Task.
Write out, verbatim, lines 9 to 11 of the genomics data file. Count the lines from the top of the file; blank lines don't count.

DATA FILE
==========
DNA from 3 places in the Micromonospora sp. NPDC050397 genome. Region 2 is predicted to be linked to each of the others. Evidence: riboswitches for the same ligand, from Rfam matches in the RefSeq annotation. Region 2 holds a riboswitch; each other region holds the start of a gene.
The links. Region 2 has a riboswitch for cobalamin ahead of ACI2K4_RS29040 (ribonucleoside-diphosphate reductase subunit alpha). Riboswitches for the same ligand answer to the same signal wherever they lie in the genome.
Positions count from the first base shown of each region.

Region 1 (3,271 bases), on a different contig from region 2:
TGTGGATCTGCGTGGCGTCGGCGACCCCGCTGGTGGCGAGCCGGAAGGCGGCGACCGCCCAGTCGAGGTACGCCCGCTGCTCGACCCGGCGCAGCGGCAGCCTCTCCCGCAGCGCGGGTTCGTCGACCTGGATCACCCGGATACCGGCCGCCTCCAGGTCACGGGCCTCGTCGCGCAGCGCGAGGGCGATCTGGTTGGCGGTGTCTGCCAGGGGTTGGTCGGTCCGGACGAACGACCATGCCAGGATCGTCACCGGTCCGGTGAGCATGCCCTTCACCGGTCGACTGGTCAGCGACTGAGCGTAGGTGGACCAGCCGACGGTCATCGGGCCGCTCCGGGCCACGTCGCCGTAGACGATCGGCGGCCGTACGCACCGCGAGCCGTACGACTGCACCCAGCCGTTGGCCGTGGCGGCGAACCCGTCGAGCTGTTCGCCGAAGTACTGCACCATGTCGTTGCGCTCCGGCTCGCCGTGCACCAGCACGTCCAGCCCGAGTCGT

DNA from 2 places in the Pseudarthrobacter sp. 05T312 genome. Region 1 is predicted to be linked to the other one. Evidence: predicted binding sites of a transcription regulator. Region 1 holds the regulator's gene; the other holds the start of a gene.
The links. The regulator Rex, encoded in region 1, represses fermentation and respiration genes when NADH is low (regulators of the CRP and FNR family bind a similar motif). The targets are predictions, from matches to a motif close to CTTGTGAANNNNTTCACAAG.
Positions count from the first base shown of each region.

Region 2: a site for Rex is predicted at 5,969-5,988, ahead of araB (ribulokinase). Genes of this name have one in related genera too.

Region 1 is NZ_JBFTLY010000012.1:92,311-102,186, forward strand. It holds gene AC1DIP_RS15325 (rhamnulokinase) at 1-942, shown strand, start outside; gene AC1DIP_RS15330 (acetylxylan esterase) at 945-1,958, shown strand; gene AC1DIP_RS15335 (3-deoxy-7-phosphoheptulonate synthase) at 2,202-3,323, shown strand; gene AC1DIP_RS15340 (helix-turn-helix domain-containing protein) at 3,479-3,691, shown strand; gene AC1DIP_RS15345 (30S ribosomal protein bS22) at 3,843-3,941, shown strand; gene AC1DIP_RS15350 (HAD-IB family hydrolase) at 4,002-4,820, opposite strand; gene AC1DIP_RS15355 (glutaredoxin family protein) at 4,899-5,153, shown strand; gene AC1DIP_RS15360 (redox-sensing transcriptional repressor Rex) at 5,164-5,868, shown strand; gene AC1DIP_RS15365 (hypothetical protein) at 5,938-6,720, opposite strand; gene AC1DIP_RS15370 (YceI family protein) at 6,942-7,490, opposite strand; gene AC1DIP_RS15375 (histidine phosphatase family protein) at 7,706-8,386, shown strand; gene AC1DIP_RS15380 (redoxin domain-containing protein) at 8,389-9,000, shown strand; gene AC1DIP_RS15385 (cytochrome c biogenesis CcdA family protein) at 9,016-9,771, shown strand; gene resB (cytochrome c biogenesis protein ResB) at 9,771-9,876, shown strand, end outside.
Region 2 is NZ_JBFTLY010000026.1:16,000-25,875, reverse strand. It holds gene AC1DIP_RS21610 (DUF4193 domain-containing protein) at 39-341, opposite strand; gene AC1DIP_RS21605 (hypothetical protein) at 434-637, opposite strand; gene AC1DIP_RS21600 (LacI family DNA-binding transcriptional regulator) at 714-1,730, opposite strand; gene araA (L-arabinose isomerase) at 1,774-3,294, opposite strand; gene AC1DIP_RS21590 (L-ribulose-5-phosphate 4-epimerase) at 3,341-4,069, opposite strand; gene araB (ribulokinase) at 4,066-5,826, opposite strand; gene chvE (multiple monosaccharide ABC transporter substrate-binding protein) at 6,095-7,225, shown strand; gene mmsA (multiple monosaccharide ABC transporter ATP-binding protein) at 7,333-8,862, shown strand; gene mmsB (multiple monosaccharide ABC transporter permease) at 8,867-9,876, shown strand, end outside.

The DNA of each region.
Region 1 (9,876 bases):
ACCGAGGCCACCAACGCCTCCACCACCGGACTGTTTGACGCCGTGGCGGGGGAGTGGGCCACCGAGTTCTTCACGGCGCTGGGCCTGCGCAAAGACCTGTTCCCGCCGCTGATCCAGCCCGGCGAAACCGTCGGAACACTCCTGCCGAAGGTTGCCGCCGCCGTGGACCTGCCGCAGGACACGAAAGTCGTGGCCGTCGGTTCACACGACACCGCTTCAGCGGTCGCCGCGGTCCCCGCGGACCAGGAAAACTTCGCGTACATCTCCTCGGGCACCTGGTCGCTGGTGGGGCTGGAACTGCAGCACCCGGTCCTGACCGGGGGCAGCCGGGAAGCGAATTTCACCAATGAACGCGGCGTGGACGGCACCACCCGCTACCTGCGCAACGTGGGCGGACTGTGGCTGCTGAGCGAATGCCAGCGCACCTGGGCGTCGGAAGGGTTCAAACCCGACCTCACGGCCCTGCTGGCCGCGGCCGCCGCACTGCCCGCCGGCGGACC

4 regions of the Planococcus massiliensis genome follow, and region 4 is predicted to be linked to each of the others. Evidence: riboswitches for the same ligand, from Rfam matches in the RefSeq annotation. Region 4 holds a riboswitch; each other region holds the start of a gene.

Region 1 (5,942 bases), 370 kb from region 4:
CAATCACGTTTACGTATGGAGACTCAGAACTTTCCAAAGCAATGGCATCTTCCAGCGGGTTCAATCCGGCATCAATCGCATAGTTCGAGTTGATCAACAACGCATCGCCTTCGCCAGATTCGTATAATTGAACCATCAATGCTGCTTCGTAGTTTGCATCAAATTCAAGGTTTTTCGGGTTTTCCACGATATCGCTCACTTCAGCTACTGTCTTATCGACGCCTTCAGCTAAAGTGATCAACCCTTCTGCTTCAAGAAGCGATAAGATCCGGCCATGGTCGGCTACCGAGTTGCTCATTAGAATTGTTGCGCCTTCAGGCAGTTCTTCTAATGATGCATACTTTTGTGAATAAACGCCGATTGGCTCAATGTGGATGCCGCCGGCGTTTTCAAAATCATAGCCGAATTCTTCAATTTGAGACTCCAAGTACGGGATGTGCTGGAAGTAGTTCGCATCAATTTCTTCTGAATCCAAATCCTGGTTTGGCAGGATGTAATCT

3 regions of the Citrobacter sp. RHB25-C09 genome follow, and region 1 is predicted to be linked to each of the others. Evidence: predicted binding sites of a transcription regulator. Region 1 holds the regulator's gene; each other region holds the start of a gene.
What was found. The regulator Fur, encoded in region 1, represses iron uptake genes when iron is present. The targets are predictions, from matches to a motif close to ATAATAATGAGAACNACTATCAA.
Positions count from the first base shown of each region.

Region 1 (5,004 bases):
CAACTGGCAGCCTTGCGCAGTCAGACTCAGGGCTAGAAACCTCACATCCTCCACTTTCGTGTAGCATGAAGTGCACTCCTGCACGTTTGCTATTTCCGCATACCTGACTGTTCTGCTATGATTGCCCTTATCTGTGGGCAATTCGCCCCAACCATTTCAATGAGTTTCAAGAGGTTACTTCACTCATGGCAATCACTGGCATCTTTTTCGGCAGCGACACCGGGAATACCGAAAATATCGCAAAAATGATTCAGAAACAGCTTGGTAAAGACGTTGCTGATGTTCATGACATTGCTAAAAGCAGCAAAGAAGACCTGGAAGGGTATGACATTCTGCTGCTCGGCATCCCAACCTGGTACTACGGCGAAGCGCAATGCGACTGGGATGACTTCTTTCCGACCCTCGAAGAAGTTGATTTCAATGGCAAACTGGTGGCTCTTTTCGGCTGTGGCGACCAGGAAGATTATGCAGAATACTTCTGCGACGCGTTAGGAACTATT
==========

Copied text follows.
Region 2: a site for Rex is predicted at 5,969-5,988, ahead of araB (ribulokinase). Genes of this name have one in related genera too.

Region 1 is NZ_JBFTLY010000012.1:92,311-102,186, forward strand. It holds gene AC1DIP_RS15325 (rhamnulokinase) at 1-942, shown strand, start outside; gene AC1DIP_RS15330 (acetylxylan esterase) at 945-1,958, shown strand; gene AC1DIP_RS15335 (3-deoxy-7-phosphoheptulonate synthase) at 2,202-3,323, shown strand; gene AC1DIP_RS15340 (helix-turn-helix domain-containing protein) at 3,479-3,691, shown strand; gene AC1DIP_RS15345 (30S ribosomal protein bS22) at 3,843-3,941, shown strand; gene AC1DIP_RS15350 (HAD-IB family hydrolase) at 4,002-4,820, opposite strand; gene AC1DIP_RS15355 (glutaredoxin family protein) at 4,899-5,153, shown strand; gene AC1DIP_RS15360 (redox-sensing transcriptional repressor Rex) at 5,164-5,868, shown strand; gene AC1DIP_RS15365 (hypothetical protein) at 5,938-6,720, opposite strand; gene AC1DIP_RS15370 (YceI family protein) at 6,942-7,490, opposite strand; gene AC1DIP_RS15375 (histidine phosphatase family protein) at 7,706-8,386, shown strand; gene AC1DIP_RS15380 (redoxin domain-containing protein) at 8,389-9,000, shown strand; gene AC1DIP_RS15385 (cytochrome c biogenesis CcdA family protein) at 9,016-9,771, shown strand; gene resB (cytochrome c biogenesis protein ResB) at 9,771-9,876, shown strand, end outside.
Region 2 is NZ_JBFTLY010000026.1:16,000-25,875, reverse strand. It holds gene AC1DIP_RS21610 (DUF4193 domain-containing protein) at 39-341, opposite strand; gene AC1DIP_RS21605 (hypothetical protein) at 434-637, opposite strand; gene AC1DIP_RS21600 (LacI family DNA-binding transcriptional regulator) at 714-1,730, opposite strand; gene araA (L-arabinose isomerase) at 1,774-3,294, opposite strand; gene AC1DIP_RS21590 (L-ribulose-5-phosphate 4-epimerase) at 3,341-4,069, opposite strand; gene araB (ribulokinase) at 4,066-5,826, opposite strand; gene chvE (multiple monosaccharide ABC transporter substrate-binding protein) at 6,095-7,225, shown strand; gene mmsA (multiple monosaccharide ABC transporter ATP-binding protein) at 7,333-8,862, shown strand; gene mmsB (multiple monosaccharide ABC transporter permease) at 8,867-9,876, shown strand, end outside.